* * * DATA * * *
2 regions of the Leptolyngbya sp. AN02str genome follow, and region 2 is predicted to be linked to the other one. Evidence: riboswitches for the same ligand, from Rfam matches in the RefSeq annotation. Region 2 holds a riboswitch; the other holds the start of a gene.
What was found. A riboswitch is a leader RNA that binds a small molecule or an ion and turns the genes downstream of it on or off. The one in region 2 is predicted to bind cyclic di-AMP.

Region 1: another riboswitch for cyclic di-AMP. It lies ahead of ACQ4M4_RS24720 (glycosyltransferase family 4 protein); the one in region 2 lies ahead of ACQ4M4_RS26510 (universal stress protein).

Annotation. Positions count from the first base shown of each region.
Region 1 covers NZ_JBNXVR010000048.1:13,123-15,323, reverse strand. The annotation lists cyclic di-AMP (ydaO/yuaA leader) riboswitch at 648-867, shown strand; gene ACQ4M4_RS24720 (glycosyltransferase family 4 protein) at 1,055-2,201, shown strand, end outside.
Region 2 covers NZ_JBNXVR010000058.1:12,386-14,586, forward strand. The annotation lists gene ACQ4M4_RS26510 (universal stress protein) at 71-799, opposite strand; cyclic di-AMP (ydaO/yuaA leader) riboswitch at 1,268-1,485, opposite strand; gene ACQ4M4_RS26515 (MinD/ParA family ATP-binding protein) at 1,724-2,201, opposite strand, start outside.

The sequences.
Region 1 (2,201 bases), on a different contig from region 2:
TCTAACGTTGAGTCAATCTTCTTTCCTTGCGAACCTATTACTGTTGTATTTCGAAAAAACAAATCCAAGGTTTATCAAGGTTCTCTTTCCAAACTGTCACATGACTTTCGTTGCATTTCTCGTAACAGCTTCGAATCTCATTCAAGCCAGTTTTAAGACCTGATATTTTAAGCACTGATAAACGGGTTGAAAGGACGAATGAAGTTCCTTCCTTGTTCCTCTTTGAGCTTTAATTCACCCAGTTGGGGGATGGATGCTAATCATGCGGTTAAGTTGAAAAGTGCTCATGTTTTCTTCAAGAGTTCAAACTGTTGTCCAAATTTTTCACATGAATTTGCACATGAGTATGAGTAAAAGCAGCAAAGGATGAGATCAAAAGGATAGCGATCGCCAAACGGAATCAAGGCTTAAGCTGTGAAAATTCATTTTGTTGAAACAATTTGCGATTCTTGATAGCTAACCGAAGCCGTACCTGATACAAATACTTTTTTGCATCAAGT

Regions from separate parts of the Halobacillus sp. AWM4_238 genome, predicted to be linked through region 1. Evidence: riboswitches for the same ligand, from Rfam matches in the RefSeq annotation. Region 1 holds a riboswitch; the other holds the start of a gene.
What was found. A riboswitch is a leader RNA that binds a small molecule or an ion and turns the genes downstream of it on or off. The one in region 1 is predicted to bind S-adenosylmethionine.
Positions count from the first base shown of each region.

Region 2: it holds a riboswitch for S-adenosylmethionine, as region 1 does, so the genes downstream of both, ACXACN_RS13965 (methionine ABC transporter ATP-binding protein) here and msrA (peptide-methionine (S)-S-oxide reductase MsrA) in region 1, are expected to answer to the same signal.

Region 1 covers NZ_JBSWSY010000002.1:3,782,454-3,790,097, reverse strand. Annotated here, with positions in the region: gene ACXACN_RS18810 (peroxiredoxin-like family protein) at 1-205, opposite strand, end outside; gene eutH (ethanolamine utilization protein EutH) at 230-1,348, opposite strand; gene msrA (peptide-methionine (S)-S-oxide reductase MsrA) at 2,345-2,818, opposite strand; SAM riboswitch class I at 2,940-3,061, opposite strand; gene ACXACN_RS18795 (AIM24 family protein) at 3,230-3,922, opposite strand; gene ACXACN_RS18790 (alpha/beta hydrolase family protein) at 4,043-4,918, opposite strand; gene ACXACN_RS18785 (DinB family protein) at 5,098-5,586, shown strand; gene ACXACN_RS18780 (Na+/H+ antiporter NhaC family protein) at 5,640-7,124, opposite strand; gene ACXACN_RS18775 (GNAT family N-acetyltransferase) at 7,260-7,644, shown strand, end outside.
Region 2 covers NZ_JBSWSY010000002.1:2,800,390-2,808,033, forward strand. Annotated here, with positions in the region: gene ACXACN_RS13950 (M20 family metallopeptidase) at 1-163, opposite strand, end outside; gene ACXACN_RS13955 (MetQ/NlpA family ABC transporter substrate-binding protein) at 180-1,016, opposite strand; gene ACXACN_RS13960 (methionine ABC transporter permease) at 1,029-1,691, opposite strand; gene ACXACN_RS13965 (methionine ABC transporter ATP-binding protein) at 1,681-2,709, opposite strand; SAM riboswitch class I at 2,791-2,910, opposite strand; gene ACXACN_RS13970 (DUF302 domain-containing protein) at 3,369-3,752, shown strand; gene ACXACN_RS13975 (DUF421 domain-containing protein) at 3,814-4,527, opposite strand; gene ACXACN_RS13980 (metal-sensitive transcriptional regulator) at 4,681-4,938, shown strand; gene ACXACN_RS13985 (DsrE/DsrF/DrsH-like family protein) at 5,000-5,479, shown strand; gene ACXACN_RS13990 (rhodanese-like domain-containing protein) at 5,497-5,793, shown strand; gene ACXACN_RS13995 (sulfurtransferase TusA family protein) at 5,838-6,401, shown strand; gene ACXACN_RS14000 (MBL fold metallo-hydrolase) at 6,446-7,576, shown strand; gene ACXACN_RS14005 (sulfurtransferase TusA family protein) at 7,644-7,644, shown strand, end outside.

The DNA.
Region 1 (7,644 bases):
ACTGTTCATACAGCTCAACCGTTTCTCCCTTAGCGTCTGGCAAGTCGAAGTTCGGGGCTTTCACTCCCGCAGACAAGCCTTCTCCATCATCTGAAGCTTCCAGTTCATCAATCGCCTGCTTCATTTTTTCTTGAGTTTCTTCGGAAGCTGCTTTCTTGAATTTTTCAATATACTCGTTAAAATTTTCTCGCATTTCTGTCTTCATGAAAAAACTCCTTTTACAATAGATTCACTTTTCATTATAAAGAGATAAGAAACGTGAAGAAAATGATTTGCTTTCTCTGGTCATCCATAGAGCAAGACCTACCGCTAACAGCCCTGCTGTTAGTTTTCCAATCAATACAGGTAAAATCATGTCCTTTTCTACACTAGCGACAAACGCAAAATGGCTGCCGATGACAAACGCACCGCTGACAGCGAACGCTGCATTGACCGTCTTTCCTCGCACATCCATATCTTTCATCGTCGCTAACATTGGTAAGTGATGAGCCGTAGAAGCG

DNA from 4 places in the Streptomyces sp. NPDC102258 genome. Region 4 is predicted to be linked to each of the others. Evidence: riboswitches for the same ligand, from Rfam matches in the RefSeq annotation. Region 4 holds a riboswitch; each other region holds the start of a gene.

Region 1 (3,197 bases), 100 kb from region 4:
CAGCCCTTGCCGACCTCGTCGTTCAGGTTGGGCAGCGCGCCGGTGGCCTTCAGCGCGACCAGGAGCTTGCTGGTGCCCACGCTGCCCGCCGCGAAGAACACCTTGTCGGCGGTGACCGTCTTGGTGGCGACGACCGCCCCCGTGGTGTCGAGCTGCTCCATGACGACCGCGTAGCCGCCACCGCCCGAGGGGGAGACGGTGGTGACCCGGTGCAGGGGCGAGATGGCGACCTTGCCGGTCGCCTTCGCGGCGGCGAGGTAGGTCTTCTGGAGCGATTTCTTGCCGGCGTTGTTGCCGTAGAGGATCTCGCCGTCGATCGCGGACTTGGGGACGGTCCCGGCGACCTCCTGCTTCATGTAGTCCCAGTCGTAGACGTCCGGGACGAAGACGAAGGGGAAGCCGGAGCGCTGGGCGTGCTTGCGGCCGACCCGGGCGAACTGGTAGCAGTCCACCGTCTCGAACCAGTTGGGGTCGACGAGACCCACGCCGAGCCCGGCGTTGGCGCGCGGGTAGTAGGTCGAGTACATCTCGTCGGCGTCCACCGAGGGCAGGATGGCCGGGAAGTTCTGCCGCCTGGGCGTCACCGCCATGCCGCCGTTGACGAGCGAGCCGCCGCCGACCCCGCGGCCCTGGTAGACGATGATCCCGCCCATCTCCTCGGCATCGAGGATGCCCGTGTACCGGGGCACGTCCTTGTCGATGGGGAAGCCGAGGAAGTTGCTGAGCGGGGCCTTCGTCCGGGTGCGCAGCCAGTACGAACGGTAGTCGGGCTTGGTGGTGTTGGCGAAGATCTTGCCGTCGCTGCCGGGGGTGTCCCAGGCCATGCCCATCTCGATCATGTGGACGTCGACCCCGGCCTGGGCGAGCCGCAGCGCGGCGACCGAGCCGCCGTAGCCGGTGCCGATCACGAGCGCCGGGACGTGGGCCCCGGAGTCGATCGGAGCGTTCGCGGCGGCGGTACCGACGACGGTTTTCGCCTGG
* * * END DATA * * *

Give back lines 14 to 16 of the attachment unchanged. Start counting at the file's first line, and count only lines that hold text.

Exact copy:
Region 1 covers NZ_JBSWSY010000002.1:3,782,454-3,790,097, reverse strand. Annotated here, with positions in the region: gene ACXACN_RS18810 (peroxiredoxin-like family protein) at 1-205, opposite strand, end outside; gene eutH (ethanolamine utilization protein EutH) at 230-1,348, opposite strand; gene msrA (peptide-methionine (S)-S-oxide reductase MsrA) at 2,345-2,818, opposite strand; SAM riboswitch class I at 2,940-3,061, opposite strand; gene ACXACN_RS18795 (AIM24 family protein) at 3,230-3,922, opposite strand; gene ACXACN_RS18790 (alpha/beta hydrolase family protein) at 4,043-4,918, opposite strand; gene ACXACN_RS18785 (DinB family protein) at 5,098-5,586, shown strand; gene ACXACN_RS18780 (Na+/H+ antiporter NhaC family protein) at 5,640-7,124, opposite strand; gene ACXACN_RS18775 (GNAT family N-acetyltransferase) at 7,260-7,644, shown strand, end outside.
Region 2 covers NZ_JBSWSY010000002.1:2,800,390-2,808,033, forward strand. Annotated here, with positions in the region: gene ACXACN_RS13950 (M20 family metallopeptidase) at 1-163, opposite strand, end outside; gene ACXACN_RS13955 (MetQ/NlpA family ABC transporter substrate-binding protein) at 180-1,016, opposite strand; gene ACXACN_RS13960 (methionine ABC transporter permease) at 1,029-1,691, opposite strand; gene ACXACN_RS13965 (methionine ABC transporter ATP-binding protein) at 1,681-2,709, opposite strand; SAM riboswitch class I at 2,791-2,910, opposite strand; gene ACXACN_RS13970 (DUF302 domain-containing protein) at 3,369-3,752, shown strand; gene ACXACN_RS13975 (DUF421 domain-containing protein) at 3,814-4,527, opposite strand; gene ACXACN_RS13980 (metal-sensitive transcriptional regulator) at 4,681-4,938, shown strand; gene ACXACN_RS13985 (DsrE/DsrF/DrsH-like family protein) at 5,000-5,479, shown strand; gene ACXACN_RS13990 (rhodanese-like domain-containing protein) at 5,497-5,793, shown strand; gene ACXACN_RS13995 (sulfurtransferase TusA family protein) at 5,838-6,401, shown strand; gene ACXACN_RS14000 (MBL fold metallo-hydrolase) at 6,446-7,576, shown strand; gene ACXACN_RS14005 (sulfurtransferase TusA family protein) at 7,644-7,644, shown strand, end outside.

The DNA.